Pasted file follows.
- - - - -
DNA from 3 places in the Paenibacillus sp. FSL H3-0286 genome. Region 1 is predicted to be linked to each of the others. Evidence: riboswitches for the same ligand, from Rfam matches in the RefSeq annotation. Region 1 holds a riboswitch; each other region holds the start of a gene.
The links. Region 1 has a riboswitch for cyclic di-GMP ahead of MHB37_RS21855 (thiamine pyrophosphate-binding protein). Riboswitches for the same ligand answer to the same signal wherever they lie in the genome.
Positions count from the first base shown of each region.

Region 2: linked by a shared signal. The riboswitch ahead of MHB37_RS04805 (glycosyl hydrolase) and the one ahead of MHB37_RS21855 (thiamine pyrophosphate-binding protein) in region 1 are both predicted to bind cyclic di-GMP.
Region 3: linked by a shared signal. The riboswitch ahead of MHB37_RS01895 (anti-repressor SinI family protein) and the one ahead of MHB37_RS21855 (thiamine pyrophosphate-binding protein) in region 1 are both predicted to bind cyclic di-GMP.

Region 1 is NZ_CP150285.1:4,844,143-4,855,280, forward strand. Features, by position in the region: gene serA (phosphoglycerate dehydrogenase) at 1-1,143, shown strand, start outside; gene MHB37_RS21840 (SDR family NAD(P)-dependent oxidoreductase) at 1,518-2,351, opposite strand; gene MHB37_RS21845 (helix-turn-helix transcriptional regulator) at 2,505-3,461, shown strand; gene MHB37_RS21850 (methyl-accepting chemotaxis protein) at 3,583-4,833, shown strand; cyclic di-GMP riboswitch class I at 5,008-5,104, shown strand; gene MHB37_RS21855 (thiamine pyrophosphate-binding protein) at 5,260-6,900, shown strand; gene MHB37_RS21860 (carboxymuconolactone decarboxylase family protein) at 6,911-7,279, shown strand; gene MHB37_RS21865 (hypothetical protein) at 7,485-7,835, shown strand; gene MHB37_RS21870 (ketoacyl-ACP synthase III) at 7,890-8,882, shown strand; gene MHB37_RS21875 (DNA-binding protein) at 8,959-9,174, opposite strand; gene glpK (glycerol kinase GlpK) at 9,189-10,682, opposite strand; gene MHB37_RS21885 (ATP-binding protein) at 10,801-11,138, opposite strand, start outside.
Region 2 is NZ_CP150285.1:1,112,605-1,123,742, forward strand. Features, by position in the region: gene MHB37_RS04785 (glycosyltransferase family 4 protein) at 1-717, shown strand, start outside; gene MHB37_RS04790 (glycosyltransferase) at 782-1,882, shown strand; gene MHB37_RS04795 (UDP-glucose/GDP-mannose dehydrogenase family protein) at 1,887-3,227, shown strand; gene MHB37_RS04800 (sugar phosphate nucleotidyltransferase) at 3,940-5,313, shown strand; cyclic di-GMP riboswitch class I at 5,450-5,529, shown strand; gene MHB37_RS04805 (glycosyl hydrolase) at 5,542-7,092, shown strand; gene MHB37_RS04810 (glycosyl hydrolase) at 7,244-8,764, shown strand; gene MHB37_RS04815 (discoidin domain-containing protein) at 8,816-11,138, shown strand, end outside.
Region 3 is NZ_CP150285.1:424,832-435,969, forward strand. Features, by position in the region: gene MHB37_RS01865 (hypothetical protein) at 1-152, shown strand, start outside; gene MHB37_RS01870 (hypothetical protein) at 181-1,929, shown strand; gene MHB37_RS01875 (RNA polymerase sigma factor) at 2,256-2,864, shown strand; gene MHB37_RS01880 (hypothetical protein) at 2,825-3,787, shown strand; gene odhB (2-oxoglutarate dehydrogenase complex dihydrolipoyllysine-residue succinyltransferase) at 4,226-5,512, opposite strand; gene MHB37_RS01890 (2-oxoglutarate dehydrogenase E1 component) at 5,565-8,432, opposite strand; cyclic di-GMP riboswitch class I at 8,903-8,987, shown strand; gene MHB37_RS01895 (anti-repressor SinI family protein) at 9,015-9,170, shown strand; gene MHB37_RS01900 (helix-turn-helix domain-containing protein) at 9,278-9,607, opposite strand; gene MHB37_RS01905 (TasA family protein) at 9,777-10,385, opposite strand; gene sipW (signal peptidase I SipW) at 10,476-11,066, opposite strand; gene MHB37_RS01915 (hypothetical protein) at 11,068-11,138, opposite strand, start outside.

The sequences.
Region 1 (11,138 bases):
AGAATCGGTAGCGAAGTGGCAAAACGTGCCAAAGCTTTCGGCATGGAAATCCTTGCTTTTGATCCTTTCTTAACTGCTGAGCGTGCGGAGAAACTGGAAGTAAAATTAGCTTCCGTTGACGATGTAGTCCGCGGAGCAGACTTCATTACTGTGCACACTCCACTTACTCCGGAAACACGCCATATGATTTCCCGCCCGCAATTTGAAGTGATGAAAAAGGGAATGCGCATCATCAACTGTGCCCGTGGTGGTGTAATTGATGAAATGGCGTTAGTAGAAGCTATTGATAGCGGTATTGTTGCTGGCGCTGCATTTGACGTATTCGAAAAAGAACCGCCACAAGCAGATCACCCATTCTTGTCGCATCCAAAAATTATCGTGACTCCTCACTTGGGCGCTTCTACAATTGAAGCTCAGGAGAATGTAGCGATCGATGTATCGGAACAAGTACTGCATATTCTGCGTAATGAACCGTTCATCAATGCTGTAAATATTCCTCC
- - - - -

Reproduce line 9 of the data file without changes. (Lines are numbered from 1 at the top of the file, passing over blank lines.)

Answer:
The sequences.